Samsung is Mass Producing the Exynos i T200, its First Exynos-branded IoT Chip

Samsung is Mass Producing the Exynos i T200, its First Exynos-branded IoT Chip

We may earn a commission for purchases made using our links.

Samsung has a number of IoT products already and the company, along with many other technology companies, feels that this segment is ripe for growth. We know that Samsung likes to manufacture as many hardware components that are used in their phones as possible, and this new announcement is big for them. They have just announced the Samsung Exynos i series of IoT chips and the first one they’ve started to mass produce its first Exynos-branded Internet of Things solution.

The chip is called the Samsung Exynos i T200 and it’s built on top of a low-power 28nm High-K Metal Gate (also known as HKMG) process. The company is advertising that it has high processing capabilities as well as Wi-Fi connectivity (IEEE 802.11b/g/n single band 2.4GHz), which they feel is ideal for the IoT market. Naturally, it’s been certified by the WiFi Alliance, but it also has IoT certification from Microsoft Azure and it natively supports IoTivity (an IoT protocol standard from the Open Connectivity Foundation).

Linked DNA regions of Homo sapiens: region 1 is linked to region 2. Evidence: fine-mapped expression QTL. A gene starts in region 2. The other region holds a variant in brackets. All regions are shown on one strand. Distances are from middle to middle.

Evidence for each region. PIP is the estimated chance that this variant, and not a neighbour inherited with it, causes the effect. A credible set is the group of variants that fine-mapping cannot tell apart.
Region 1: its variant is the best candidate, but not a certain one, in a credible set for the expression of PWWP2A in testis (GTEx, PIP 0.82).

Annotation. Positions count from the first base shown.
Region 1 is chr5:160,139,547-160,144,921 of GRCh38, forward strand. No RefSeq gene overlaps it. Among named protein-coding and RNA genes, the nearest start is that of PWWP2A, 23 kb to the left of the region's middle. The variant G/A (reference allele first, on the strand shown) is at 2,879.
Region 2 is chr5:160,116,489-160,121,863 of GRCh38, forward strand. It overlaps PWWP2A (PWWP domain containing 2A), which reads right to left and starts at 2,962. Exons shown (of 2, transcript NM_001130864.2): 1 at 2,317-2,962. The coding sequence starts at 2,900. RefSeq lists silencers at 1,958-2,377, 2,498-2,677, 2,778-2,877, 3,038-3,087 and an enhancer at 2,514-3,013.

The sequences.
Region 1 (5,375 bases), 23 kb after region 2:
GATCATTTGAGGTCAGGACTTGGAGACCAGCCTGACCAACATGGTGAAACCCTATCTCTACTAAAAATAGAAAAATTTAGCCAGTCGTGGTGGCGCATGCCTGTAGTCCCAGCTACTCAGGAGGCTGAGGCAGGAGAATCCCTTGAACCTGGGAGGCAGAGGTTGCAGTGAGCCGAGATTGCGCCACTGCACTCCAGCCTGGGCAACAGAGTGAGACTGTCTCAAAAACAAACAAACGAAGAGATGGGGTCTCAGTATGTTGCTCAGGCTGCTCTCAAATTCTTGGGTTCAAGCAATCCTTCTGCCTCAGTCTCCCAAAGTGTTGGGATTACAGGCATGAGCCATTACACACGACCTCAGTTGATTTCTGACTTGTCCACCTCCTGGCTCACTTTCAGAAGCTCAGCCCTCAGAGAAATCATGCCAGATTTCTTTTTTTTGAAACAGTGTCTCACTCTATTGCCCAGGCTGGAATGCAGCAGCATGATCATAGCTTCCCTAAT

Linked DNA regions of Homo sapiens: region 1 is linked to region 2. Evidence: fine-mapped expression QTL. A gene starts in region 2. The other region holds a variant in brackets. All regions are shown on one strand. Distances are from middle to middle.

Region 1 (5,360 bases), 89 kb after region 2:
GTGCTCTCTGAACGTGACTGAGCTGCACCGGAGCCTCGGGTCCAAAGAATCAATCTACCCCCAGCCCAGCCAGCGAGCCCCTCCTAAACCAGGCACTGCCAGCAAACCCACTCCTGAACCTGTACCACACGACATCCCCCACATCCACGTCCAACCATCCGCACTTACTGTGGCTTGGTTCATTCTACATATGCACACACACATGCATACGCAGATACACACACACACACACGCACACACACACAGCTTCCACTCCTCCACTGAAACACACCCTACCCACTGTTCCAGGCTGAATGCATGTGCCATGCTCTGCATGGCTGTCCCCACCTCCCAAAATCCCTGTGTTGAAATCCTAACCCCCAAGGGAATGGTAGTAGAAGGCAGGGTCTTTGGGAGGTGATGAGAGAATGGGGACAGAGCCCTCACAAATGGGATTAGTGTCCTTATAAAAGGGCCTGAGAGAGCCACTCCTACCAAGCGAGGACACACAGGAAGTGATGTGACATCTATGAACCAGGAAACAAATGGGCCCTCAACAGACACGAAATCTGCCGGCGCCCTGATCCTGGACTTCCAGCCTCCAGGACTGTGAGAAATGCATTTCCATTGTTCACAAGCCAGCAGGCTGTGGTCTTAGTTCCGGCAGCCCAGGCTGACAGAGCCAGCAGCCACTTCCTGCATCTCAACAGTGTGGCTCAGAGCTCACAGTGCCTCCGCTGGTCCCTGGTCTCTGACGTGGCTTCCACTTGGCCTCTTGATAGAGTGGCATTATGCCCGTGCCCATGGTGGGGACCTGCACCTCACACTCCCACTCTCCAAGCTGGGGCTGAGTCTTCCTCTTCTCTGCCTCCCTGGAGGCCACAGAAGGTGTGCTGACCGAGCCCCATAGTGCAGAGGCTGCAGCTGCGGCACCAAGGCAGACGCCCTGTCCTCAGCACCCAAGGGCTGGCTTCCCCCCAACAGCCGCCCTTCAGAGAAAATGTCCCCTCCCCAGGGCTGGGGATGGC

When we look at what the Exynos i T200 process is built with, Samsung has confirmed that it has a Cortex-R4 processor paired with a Cortex-M0+ processor. This means the Exynos i T200 can process and perform a variety of tasks without having to have an extra microcontroller IC in the system. Samsung is aware that security is a big concern when it comes to IoT devices as well and they assure us that they’re willing to tackle that head on.

The company says the Exynos i T200 uses a separate and designated security management hardware block that they’re calling the Security Sub-System. Not only that, but the Physical Unclonable Function (PUF) IP allows the Exynos i T200 to have secure data storage and device authentication management. All without the need to have a key fused into silicon, and without having to rely on a discrete security IC for key storage.

Source: Samsung Newsroom